Afterwards, I found Shrewsbury town centre busy, lights on, pubs and restaurants doing good business, people on the streets, everybody having a good time. I walked home, dug out some chocolates and a bit of cake and settled in front of the telly. What did I fancy watching? Sometimes there was nothing, but tonight I had a choice. Either I could watch Labyrinth [the much-advertised Kate Mosse Grail mystery], or a documentary on the life of Bach.
A single voice rising out of the St Matthew Passion like a bird on the wing made the choice for me. It was hair-on-the-back-of-your-neck stuff. Yet according to the documentary’s narrator, even after composing masterpieces like this Bach still saw his life as full of ‘hideous vexations’. ‘I see no future for myself,’ he wrote to a friend.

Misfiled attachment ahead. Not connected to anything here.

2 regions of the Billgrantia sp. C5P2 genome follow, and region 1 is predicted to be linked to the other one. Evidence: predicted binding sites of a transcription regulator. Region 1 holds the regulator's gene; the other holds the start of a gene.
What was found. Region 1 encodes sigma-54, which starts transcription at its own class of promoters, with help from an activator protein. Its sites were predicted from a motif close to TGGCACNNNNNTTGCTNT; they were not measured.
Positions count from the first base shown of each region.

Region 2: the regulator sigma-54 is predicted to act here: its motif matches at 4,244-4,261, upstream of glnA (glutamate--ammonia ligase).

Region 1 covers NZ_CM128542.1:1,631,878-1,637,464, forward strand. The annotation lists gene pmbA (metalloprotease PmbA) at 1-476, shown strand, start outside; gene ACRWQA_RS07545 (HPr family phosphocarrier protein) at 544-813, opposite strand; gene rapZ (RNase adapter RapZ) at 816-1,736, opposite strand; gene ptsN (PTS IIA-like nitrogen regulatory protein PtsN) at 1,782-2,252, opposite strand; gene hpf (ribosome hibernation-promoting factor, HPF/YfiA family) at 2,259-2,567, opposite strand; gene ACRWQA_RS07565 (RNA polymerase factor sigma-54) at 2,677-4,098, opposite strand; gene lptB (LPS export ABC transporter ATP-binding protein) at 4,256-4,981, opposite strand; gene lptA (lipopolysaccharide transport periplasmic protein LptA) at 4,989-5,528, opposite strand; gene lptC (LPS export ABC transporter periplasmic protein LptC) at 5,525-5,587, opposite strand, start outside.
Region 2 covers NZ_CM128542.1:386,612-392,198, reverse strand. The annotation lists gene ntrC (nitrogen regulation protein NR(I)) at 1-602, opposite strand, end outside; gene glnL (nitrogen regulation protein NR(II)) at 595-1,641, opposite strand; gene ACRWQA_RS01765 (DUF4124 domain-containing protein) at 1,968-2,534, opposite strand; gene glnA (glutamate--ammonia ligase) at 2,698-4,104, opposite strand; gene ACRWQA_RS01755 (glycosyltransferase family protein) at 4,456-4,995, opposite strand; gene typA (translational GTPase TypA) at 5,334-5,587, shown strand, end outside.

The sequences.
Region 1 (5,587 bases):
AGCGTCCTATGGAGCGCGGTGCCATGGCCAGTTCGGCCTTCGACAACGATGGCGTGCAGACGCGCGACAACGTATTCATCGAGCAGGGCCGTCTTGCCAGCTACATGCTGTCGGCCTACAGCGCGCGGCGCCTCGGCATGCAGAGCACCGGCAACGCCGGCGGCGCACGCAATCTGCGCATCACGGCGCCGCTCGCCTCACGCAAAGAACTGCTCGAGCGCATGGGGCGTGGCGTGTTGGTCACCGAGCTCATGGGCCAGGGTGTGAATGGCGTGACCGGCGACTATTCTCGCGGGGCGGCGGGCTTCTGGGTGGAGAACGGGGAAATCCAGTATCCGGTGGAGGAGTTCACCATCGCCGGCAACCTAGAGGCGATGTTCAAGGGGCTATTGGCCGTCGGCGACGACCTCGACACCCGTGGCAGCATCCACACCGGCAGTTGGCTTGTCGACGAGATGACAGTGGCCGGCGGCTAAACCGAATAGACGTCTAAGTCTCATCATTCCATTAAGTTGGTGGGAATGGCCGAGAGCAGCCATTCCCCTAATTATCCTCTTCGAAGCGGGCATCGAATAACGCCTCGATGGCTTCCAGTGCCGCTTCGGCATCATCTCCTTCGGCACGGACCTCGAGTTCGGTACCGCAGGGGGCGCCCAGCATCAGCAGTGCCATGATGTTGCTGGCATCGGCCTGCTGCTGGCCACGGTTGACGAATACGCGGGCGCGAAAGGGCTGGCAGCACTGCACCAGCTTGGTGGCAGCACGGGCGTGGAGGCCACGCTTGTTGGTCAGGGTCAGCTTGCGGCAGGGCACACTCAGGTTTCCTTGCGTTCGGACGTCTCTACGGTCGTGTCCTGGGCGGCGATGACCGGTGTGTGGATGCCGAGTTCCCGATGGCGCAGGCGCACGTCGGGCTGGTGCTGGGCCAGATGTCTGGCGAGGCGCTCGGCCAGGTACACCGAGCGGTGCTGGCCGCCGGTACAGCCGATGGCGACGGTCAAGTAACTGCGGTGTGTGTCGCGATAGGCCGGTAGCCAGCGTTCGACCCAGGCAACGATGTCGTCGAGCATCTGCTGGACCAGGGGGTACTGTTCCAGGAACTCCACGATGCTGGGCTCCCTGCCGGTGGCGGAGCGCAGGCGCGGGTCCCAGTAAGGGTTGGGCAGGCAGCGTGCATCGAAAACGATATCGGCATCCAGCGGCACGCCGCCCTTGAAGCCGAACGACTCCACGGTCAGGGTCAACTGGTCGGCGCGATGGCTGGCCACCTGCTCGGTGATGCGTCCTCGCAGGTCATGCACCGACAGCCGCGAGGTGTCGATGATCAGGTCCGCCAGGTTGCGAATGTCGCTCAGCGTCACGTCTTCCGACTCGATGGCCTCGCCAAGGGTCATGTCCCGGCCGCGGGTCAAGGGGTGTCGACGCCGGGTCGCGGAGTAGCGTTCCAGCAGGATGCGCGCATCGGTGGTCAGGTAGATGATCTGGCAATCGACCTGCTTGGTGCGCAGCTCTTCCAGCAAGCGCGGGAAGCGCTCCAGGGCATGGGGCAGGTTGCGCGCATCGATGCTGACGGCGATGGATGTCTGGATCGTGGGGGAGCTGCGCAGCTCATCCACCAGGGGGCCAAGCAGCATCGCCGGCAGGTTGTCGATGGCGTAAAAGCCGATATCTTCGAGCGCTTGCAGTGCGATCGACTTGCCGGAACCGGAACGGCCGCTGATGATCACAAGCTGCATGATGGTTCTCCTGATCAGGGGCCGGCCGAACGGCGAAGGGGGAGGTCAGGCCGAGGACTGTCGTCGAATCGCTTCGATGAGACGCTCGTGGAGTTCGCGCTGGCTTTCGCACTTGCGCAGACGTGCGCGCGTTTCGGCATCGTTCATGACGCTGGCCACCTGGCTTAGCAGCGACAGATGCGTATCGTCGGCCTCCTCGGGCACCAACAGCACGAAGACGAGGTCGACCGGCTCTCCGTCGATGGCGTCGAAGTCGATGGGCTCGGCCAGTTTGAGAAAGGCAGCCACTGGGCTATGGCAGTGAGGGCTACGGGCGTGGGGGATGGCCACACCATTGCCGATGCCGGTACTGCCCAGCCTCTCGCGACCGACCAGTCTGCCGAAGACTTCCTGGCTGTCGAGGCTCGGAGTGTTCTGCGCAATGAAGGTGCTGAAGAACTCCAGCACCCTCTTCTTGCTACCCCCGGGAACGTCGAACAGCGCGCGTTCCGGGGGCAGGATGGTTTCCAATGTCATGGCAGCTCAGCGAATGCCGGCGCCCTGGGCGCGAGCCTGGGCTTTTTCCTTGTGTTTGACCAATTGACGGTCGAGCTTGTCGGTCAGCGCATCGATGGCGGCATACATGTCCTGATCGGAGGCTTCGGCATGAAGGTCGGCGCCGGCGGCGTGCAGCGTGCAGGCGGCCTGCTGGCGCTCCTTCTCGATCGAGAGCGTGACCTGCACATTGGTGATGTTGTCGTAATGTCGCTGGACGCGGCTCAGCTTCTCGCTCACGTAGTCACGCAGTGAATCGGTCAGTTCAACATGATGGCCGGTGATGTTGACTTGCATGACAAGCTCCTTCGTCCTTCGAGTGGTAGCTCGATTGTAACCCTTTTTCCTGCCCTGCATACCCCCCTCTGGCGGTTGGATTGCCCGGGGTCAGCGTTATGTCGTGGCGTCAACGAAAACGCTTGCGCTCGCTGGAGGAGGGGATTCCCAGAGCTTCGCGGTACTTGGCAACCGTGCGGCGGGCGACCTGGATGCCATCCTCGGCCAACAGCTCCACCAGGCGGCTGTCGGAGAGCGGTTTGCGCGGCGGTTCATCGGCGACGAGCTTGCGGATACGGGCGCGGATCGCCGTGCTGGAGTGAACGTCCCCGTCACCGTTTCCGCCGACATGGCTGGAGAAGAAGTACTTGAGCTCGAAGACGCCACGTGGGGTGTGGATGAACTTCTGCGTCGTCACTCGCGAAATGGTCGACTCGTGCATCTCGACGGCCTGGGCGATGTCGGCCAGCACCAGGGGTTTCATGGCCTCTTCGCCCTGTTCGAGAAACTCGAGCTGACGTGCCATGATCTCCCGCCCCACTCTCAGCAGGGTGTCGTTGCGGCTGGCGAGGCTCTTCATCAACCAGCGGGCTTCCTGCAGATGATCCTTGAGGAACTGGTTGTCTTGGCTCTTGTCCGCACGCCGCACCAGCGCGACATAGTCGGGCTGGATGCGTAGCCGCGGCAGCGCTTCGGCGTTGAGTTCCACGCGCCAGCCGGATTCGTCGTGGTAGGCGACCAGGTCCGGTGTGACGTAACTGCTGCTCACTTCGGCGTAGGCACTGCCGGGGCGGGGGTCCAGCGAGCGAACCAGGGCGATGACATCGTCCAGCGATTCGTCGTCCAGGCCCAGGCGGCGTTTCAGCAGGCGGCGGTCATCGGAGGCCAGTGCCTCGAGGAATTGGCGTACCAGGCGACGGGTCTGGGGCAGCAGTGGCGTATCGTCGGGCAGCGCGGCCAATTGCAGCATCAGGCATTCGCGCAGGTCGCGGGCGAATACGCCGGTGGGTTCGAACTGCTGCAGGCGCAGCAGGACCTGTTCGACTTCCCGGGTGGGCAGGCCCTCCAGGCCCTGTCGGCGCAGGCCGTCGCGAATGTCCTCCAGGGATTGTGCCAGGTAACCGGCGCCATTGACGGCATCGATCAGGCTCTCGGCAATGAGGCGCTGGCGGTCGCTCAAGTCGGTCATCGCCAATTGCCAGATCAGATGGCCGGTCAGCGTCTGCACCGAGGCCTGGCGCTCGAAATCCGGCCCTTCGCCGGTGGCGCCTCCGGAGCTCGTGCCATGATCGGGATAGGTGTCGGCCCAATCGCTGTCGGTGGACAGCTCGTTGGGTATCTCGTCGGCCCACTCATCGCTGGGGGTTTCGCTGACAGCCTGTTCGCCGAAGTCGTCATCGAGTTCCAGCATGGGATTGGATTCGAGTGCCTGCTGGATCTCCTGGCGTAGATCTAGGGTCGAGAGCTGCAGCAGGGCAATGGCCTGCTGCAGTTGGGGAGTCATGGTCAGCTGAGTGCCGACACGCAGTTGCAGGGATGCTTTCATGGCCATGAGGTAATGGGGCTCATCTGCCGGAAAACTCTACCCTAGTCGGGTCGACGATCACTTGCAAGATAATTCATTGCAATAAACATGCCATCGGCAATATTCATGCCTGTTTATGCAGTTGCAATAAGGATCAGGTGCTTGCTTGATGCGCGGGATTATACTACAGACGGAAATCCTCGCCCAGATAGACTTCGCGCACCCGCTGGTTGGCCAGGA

If Bach felt that way, what hope was there for the rest of us? How could the composer of music so uplifting ever feel so bleak? Didn’t Bach realize what he had achieved? An extract was played from the B Minor Mass. For a man who found reality baffling, its sense of consolation was nothing short of a miracle.
‘Bach helps us hear the voice of God in human form, ironing out the imperfections of humanity in the perfection of the music,’ intoned the narrator. I liked the way he put that. I got it, too. Here, at the end of a busy few days, I was glad we’d chose Bach over Kate Mosse and the Grail and all that stuff. Glad I’d made it to the Vigil too. For me, its ancient liturgies were mystery enough.